6.  Your bed is predominantly for sleep. You want to achieve a strong connection between your bed and successful sleep (i.e., falling asleep and staying asleep easily). If you go to bed and find that you cannot get to sleep, or if you wake up during the night and cannot get back to sleep because of worries, get up and do something relaxing in dim light that is quiet and away from the bedroom. Go back to bed when you feel ready to fall asleep.
  7. Keep a regular sleep-wake routine. As much as possible we should keep a normal sleep routine. Going to bed at the same time each night, and getting up at the same time each morning is important for getting a good night of sleep
  8.  Managing fatigue. Also remember that even if you did not get much sleep, or it seemed to be poor sleep, it is not the end of the world. You will get through the next day all right and if you are quite tired, you will probably sleep better the next night. If you are extremely fatigued and sleepy you may need to have a coffee or take a nap to function normally and safely (see Caffeine and Sleep and Napping for more information).
  9. Sleep is like a butterfly. You cannot reach out and grab it and catch it. If you stay quiet and still, the butterfly will come to you. It is the same with sleep. You cannot force yourself to go to sleep, so do not try. Simply allow yourself to be relaxed and quiet, and sleep will come to you.

More information about sleep

You may also like to check out some of the below Sleep Health Foundation fact sheets that may be helpful in optimising sleep during difficult times, such as the COVID-19 pandemic.
  • Anxiety and Sleep
  • Good Sleep Habits
  • Preventing Chronic Insomnia
  • Sleep Mistakes
  • Technology and Sleep

If you are required to self-isolate and stay indoors for an extended period, then you can find additional helpful sleep tips at the following link:



Helping our Malaysian healthcare workers get the rest they need


Sleep is probably one of the most valued commodities for our healthcare workers now serving in our public healthcare facilities in the fight against the COVID-19 pandemic. Tiredness and a lack of sleep are among issues faced by our healthcare workers especially front liners who are putting in the extra hours on a daily basis.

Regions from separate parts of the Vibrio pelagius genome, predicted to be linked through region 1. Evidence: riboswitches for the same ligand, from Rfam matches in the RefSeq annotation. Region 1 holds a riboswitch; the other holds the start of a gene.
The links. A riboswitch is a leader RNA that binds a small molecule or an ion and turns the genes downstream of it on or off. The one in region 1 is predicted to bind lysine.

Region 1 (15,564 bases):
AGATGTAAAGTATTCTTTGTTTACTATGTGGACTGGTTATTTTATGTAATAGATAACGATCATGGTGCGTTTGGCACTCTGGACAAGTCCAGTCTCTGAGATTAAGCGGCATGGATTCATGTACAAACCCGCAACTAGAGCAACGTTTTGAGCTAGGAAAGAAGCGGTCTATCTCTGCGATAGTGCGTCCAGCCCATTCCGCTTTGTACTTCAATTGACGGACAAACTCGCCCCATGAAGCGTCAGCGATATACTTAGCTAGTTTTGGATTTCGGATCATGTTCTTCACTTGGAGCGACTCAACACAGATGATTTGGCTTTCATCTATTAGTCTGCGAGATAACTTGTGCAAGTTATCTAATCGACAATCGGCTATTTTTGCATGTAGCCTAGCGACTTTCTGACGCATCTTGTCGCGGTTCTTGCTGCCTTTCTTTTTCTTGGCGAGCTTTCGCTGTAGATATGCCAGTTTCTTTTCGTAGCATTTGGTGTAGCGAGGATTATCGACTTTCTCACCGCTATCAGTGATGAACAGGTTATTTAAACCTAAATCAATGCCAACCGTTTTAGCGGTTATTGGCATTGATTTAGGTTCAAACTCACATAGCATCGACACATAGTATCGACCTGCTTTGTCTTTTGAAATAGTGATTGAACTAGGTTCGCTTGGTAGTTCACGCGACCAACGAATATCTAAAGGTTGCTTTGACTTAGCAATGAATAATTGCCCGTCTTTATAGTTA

Hospital Sungai Buloh staff receiving Rilax
University Malaya Medical Centre staff receiving Rilax

To help our national heroes sleep better after their shifts, Livelife Sdn Bhd is sponsoring 400 boxes of Rilax sleep supplements for healthcare workers battling the COVID-19 pandemic at public healthcare facilities at Hospital Sungai Buloh and University Malaya Medical Centre.

We are indeed delighted to sponsor our Rilax sleep supplements to our heroes fighting this pandemic. Our healthcare workers are sacrificing time with family, friends and not forgetting hours of sleep to attend to the high numbers in patient arrivals during this time. We can only imagine the stressful time they are going through” says Aileen Chan, Chief Operating Officer of LiveLife Sdn Bhd.

“It is a time for all Malaysians to look out for each other and help where we can. Our healthcare workers are working around the clock battling this unseen enemy. It can be tiring being up on your feet for long hours and extremely hot under the Personal Protective Equipment (PPE).”

“We are indeed touched by their sacrifice and service for the nation. They do deserve a good rest after their long shifts,” added Aileen Chan.

Rilax has been in the Malaysian market since 2007 and is available at major pharmacies such as Caring, Healthlane, AA, BIG, AEON Wellness, Tigas Alliance, Georgetown and other independent pharmacies throughout Malaysia, as well as on major online marketplaces such as Shopee and Lazada.

Rilax carton being opened by healthcare frontliners

Covid–19: Why sleep could be a lifesaver

A lack of sleep leaves us stressed, tired and likely to overeat – but it also leaves us open to infection.